The IU Student Government Supreme Court overturned and asked for re-evaluation of three of the IUSG Election Commission’s rulings which found the Inspire campaign responsible for telecommunications violations, the court announced Saturday night.
The overturned violations will be sent back to the commission, where it will re-evaluate and rule again.
The first trial, Inspire IUSG v. IUSG Election Commission, took place Tuesday night. The second trial regarding Inspire’s alleged misuse of IUSG branding will take place Sunday.
The court agreed with the commission on one count: complaints 1 and 2 accusing Inspire of sending unsolicited mass text messages were filed properly. The IUSG bylaws require all formal complaints to include the name and university email address of the complainant, the specific alleged violation, the names of the alleged offenders, the date of the alleged violation, the bylaw violated and any evidence.
Neither of the two complaints include the university email address of the complainant and one of the complaints did not mention any individual by name, but instead name the Inspire campaign as the offender.
According to its official ruling, the IUSG Supreme Court found the commission received the complainants’ IU email address when they submitted the complainant. Additionally, the court ruled that Complaint 2 mentions an individual by name because it includes a screenshot of a text message from Inspire Presidential Candidate Dorynn Mentor.
The IUSG Supreme Court ruled in agreement with Inspire for the other three arguments.
First, according to the court’s official ruling, the commission violated Inspire’s due process rights by failing to provide it the opportunity to respond to all evidence. In it’s official ruling, the court said an accused ticket must have the opportunity to respond to all evidence used against them.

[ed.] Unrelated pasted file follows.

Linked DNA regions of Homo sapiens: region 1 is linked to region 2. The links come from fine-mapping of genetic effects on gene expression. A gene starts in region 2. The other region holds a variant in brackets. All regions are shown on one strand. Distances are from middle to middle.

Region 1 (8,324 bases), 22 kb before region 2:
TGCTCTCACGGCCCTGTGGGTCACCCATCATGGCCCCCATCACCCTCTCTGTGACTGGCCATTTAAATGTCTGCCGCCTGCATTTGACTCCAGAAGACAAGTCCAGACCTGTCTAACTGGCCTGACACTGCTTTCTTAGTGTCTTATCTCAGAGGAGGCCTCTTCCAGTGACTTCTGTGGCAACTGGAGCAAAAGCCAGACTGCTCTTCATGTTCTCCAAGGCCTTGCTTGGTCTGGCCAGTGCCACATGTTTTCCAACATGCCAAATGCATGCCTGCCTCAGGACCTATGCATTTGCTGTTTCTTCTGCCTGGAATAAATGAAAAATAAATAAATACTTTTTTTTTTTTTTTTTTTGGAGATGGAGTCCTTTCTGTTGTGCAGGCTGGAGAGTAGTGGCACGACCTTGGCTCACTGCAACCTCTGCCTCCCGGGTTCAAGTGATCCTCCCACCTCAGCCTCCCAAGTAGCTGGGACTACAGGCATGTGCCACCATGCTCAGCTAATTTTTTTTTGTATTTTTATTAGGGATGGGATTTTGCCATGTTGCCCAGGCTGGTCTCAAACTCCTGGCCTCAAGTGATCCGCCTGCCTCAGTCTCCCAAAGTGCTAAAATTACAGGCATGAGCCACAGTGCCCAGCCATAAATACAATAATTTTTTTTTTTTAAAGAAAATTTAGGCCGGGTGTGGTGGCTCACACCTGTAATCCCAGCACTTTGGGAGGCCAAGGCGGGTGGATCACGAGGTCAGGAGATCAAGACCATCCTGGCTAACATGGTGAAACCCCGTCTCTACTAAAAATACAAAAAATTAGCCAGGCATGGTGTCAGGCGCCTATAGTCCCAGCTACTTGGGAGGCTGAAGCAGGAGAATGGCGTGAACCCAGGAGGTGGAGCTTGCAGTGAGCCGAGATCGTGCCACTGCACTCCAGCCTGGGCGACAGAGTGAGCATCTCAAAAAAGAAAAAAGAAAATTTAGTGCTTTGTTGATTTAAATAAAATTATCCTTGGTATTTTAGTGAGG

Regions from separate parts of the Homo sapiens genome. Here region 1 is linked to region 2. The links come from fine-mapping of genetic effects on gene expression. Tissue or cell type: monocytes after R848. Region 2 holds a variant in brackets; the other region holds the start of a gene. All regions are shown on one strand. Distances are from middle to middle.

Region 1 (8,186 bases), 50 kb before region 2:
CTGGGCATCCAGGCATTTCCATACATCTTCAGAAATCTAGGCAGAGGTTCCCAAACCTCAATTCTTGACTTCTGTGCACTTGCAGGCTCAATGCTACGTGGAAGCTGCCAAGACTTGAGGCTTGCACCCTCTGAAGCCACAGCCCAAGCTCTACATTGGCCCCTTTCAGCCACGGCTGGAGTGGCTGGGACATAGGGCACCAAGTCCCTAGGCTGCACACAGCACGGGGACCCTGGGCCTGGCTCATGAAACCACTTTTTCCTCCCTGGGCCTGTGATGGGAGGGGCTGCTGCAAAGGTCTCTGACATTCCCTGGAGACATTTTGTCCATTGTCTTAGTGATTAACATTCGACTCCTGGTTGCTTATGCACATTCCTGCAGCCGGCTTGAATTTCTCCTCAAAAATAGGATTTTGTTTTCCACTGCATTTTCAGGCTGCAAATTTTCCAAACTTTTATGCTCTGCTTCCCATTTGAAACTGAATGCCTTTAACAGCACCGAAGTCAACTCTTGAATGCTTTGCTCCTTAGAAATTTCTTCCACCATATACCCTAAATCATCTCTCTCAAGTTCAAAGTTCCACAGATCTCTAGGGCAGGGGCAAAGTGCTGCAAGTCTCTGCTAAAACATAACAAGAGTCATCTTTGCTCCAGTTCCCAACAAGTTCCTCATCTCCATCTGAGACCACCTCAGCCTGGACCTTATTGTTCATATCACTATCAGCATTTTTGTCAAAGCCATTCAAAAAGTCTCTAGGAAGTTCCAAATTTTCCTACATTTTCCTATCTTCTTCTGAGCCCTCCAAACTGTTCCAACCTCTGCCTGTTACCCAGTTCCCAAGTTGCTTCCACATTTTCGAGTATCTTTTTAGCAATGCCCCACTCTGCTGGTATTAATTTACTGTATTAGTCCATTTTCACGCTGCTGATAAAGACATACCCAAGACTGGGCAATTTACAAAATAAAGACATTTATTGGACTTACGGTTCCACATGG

Second, the court overturned the commission’s ruling that Inspire failed to grant all requests to opt-out of campaign messaging in a reasonable period of time, according to the court’s official ruling. The IUSG Bylaws state all opt-out requests must be granted but do not establish a specific timeframe.
The Inspire campaign said it aimed to grant all opt-out requests within a 24-hour period, according to the court’s official ruling. However, the commission determined the acceptable amount of time to grant an opt-out request is within eight hours. According to the court, the election commission did not tell campaigns about the eight hour deadline until it was used against Inspire. In its official ruling, the court found Inspire cannot be punished for a rule it was not aware of.
Third, the court ruled the commission should not have found Inspire responsible for a Class A violation, according to the court’s official ruling. IUSG Bylaws state if a ticket is found responsible for a Class A violation it loses 10 points and is automatically disqualified from the election.
The commission found Inspire responsible for a Class A violation when it said Inspire’s campaign text messages sent to over 10,000 individuals violated the bylaws by failing to offer a clear way to opt-out. According to the bylaws, any election violation involving over 5,000 students is a Class A violation.
Inspire received the contact information of over 10,000 individuals through a petition circulated by the 2020 Inspire ticket and over 12,000 individuals through a petition circulated by the 2021 Inspire ticket. According to the court’s official ruling, the commission took issue with contact information obtained from the 2020 Inspire ticket’s petition because those individuals did not opt-in to messaging from the 2021 Inspire ticket.
In the court’s official ruling, the court removed duplicate names of the two lists of contact information and submitted the second list of contact information to IU to verify how many individuals are current students. According to the court’s official ruling, the list consists of 4,732 students and does not constitute a Class A violation.
Another trial, Andrew Ireland v. IUSG Election Commission, took place Tuesday. Ireland, Inspire’s campaign manager, argued that the commission should not have dismissed Inspire’s complaint claiming Elevate did not receive the 150 signatures required to run for IUSG executive office, according to the court’s official ruling.
The court did not accept any of Ireland’s arguments because the commission already conducted an investigation, the court said in its official ruling.